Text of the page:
09-21-2001, 05:14 AM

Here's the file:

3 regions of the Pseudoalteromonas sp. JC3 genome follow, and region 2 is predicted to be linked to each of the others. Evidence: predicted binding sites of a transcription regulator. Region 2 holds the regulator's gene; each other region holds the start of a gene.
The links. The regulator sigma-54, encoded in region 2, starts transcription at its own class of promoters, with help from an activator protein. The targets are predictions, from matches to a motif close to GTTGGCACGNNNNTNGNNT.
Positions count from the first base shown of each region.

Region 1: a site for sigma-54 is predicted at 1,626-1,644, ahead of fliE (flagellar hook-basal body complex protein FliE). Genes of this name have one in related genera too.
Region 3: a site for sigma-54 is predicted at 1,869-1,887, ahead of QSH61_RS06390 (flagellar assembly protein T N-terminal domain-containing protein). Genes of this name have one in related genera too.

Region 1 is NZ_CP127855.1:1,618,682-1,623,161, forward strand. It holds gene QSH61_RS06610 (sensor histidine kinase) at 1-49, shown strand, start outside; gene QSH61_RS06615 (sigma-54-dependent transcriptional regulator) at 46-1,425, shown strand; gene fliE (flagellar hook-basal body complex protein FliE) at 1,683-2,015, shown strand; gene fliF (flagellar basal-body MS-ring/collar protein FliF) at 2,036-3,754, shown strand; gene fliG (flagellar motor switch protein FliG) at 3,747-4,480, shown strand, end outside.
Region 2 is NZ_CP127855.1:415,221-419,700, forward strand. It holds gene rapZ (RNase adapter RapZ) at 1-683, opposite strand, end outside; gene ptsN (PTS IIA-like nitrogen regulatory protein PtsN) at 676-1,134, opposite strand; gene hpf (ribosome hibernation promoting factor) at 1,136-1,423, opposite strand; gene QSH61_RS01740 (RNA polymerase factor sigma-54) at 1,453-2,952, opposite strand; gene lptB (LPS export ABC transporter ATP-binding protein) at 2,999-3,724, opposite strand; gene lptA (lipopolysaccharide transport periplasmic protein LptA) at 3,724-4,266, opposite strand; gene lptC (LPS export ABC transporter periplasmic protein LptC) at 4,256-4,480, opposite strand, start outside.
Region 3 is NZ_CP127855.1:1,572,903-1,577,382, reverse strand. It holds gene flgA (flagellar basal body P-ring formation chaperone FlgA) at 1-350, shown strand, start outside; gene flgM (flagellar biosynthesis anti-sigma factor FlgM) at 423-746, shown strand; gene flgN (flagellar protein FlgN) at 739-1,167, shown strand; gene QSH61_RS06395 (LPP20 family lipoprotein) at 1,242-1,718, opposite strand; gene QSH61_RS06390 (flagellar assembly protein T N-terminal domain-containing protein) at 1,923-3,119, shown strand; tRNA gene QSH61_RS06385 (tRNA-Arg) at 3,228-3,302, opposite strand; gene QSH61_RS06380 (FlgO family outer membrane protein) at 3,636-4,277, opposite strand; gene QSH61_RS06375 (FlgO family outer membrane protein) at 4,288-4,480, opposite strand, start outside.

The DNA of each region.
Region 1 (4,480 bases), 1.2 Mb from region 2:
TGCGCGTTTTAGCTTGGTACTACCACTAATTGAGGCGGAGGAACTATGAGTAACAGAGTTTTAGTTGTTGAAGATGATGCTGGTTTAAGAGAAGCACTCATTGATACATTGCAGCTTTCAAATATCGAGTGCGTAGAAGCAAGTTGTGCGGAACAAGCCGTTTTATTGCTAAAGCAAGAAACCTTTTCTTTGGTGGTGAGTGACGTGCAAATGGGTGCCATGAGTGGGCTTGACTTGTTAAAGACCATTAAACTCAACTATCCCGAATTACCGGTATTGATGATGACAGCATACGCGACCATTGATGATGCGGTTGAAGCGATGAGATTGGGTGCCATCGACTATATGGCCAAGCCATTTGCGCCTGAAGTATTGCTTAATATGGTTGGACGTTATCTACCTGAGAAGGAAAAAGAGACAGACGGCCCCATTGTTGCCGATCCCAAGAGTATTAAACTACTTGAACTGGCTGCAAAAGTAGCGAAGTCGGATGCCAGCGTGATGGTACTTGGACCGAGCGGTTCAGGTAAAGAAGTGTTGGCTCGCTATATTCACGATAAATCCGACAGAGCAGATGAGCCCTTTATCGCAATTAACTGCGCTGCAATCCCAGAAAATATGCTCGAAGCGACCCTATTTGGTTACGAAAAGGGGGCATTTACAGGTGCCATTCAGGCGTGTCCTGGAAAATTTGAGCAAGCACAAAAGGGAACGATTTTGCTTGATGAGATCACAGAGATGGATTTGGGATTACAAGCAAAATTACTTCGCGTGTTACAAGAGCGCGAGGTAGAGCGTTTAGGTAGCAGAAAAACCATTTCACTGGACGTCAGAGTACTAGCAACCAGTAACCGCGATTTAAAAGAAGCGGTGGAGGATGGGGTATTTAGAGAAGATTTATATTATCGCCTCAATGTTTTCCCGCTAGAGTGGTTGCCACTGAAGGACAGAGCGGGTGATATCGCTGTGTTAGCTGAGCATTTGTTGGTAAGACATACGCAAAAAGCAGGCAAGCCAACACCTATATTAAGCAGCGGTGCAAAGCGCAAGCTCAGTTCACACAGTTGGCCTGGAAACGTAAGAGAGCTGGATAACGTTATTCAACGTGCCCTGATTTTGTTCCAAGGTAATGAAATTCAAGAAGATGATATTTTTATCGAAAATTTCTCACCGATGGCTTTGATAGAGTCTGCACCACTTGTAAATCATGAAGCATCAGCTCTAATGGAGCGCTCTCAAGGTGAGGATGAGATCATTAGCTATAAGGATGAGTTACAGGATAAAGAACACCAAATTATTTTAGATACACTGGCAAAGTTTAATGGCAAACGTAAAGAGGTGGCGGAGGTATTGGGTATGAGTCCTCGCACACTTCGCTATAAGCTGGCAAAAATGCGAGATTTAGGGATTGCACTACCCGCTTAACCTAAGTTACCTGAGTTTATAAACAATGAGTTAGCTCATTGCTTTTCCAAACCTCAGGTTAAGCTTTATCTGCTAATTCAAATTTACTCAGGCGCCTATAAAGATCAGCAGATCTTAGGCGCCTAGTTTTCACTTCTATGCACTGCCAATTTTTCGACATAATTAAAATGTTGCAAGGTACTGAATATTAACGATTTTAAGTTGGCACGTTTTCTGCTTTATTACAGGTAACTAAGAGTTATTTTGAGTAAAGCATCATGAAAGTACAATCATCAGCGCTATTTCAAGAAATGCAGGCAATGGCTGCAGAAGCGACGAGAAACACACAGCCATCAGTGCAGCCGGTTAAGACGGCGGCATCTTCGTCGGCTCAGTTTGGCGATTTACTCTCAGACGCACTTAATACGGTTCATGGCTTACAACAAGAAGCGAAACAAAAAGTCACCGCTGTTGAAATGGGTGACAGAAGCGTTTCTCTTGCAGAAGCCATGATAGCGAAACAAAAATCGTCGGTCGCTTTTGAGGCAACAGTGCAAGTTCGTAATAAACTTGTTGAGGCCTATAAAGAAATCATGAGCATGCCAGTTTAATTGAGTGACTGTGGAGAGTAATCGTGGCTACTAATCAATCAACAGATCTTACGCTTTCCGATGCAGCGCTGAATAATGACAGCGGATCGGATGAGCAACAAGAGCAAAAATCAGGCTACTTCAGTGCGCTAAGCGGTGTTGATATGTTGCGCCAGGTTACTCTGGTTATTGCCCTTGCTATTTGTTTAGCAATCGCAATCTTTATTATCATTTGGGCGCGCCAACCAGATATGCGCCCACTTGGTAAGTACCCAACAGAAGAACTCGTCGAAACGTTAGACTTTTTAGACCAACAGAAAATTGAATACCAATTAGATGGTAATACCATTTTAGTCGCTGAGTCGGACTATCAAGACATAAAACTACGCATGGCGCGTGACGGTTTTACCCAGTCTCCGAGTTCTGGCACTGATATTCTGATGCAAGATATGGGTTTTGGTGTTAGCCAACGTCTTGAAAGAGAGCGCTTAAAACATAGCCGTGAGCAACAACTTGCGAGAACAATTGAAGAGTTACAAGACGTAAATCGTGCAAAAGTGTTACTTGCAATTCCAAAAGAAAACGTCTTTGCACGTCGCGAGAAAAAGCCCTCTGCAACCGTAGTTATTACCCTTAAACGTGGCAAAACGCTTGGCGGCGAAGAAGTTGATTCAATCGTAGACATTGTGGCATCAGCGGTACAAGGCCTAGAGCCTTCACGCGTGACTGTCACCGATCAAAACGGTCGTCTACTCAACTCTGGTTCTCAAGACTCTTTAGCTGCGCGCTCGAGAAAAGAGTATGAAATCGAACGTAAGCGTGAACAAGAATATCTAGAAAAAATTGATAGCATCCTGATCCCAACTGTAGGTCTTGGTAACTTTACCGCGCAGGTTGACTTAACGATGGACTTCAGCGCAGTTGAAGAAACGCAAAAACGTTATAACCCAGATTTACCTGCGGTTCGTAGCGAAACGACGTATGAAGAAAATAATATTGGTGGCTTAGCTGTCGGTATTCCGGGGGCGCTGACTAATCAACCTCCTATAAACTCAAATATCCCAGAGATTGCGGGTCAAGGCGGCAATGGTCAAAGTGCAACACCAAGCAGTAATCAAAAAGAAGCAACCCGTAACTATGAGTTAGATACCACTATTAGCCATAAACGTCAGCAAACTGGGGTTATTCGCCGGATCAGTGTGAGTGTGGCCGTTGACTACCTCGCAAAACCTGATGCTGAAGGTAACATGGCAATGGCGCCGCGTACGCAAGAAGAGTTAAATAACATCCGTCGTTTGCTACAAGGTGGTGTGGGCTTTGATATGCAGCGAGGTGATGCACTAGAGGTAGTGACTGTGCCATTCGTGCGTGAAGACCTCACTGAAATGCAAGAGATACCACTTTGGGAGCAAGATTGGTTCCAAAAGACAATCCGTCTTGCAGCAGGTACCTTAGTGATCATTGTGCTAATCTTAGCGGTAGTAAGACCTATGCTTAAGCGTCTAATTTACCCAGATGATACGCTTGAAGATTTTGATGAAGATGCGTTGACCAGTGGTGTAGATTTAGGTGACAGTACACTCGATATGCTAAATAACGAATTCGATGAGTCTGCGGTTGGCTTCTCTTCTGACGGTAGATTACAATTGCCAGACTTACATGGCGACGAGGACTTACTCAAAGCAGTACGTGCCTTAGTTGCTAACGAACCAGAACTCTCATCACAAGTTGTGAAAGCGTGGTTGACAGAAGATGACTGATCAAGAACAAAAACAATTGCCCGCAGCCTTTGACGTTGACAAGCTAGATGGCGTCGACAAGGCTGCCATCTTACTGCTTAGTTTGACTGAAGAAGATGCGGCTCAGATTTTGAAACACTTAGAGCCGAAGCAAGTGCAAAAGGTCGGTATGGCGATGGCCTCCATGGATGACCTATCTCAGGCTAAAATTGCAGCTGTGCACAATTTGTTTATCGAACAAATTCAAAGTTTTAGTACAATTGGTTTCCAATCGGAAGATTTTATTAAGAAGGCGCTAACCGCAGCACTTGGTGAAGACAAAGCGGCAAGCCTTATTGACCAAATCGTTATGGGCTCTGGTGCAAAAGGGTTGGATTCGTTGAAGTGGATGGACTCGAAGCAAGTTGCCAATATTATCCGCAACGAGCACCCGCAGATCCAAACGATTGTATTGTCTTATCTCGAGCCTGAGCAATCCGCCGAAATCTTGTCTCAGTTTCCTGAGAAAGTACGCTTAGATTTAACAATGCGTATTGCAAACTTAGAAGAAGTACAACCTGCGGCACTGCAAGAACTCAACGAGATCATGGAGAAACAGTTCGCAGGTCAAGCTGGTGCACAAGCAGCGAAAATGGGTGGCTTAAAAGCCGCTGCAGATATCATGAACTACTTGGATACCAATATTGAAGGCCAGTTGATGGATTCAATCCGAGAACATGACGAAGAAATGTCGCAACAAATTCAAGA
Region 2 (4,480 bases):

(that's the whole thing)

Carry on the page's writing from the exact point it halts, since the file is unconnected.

• Vaidyanathan S, Soni BM, Singh G, Subramaniam R, Bingley J, Sett P and Parsons KF (2001). Blunt trauma to scrotum in men with spinal cord injury after they had completed rehabilitation in a spinal unit. Spinal Cord. 39 (8): 442-8. Summary: STUDY DESIGN: A report of three men with spinal cord injury (SCI) who sustained blunt trauma to scrotum after they had completed rehabilitation in the spinal unit. OBJECTIVES: To raise awareness amongst health professionals regarding: (1) mechanism of scrotal trauma in men with SCI (2) need for prompt assessment of scrotal injury (3) measures to be taken by men with SCI and their carers to prevent injury to the scrotum. SETTING: Regional Spinal Injuries Centre, Southport, England. CASE REPORTS: (1) A 31-year-old with C-6 tetraplegia sustained traumatic haematocele as he squashed his right testis while he jumped on to a toilet seat in a hurry for bowel movement. (2) A 28-year-old male with T-7 paraplegia sat on his left testis while transferring on to a car seat. (3) A boxer dog jumped on to the scrotum of a 40-year- old male with T-8 paraplegia, while he was lying on his bed. CONCLUSIONS: Men with SCI are at high risk of sustaining trauma to scrotum during transfers. The scrotum may be squashed by the weight of the body during transfers, or the scrotum may be trapped between the thighs or under the torso. Men with SCI or their carers should check after each transfer that the scrotum is not trapped between the thighs or under the torso. The health professionals should encourage men with SCI to update their transfer skills at regular intervals in order to prevent trauma to the scrotum during transfers. Blunt trauma to scrotum requires prompt evaluation by ultrasonography so that appropriate treatment can be instituted without delay. <http://www.ncbi.nlm.nih.gov/htbin-post/Entrez/query?db=m&form=6&dopt=r&uid=11512075> Regional Spinal Injuries Centre, District General Hospital, Southport, Merseyside PR8 6PN, UK.